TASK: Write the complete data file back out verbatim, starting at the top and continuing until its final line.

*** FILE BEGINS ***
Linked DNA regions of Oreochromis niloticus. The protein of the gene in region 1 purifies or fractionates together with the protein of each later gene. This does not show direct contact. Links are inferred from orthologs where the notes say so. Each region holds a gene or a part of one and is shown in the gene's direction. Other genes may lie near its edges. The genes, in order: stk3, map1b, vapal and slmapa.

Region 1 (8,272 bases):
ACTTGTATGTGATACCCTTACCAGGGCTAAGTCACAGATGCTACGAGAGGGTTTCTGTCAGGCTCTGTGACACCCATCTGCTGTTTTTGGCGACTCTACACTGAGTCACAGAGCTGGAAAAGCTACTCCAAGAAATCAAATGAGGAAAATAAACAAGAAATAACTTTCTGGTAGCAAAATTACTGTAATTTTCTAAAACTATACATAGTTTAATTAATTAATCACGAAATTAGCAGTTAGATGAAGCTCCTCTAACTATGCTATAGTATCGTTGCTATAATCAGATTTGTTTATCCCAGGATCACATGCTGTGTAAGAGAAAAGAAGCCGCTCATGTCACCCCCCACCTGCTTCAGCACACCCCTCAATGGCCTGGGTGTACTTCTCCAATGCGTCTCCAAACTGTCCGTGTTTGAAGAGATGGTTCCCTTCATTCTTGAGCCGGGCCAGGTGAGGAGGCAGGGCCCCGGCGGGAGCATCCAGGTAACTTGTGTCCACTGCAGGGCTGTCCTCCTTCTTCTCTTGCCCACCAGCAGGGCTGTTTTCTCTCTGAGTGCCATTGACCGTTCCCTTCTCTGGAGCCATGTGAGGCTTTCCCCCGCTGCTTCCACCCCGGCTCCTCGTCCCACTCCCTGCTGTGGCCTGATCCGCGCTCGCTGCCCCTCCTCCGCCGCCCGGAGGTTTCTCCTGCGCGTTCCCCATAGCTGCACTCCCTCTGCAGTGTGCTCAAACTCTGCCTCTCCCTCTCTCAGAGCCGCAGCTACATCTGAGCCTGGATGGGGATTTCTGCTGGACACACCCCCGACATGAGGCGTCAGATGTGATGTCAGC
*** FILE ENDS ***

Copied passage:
Linked DNA regions of Oreochromis niloticus. The protein of the gene in region 1 purifies or fractionates together with the protein of each later gene. This does not show direct contact. Links are inferred from orthologs where the notes say so. Each region holds a gene or a part of one and is shown in the gene's direction. Other genes may lie near its edges. The genes, in order: stk3, map1b, vapal and slmapa.

Region 1 (8,272 bases):
ACTTGTATGTGATACCCTTACCAGGGCTAAGTCACAGATGCTACGAGAGGGTTTCTGTCAGGCTCTGTGACACCCATCTGCTGTTTTTGGCGACTCTACACTGAGTCACAGAGCTGGAAAAGCTACTCCAAGAAATCAAATGAGGAAAATAAACAAGAAATAACTTTCTGGTAGCAAAATTACTGTAATTTTCTAAAACTATACATAGTTTAATTAATTAATCACGAAATTAGCAGTTAGATGAAGCTCCTCTAACTATGCTATAGTATCGTTGCTATAATCAGATTTGTTTATCCCAGGATCACATGCTGTGTAAGAGAAAAGAAGCCGCTCATGTCACCCCCCACCTGCTTCAGCACACCCCTCAATGGCCTGGGTGTACTTCTCCAATGCGTCTCCAAACTGTCCGTGTTTGAAGAGATGGTTCCCTTCATTCTTGAGCCGGGCCAGGTGAGGAGGCAGGGCCCCGGCGGGAGCATCCAGGTAACTTGTGTCCACTGCAGGGCTGTCCTCCTTCTTCTCTTGCCCACCAGCAGGGCTGTTTTCTCTCTGAGTGCCATTGACCGTTCCCTTCTCTGGAGCCATGTGAGGCTTTCCCCCGCTGCTTCCACCCCGGCTCCTCGTCCCACTCCCTGCTGTGGCCTGATCCGCGCTCGCTGCCCCTCCTCCGCCGCCCGGAGGTTTCTCCTGCGCGTTCCCCATAGCTGCACTCCCTCTGCAGTGTGCTCAAACTCTGCCTCTCCCTCTCTCAGAGCCGCAGCTACATCTGAGCCTGGATGGGGATTTCTGCTGGACACACCCCCGACATGAGGCGTCAGATGTGATGTCAGC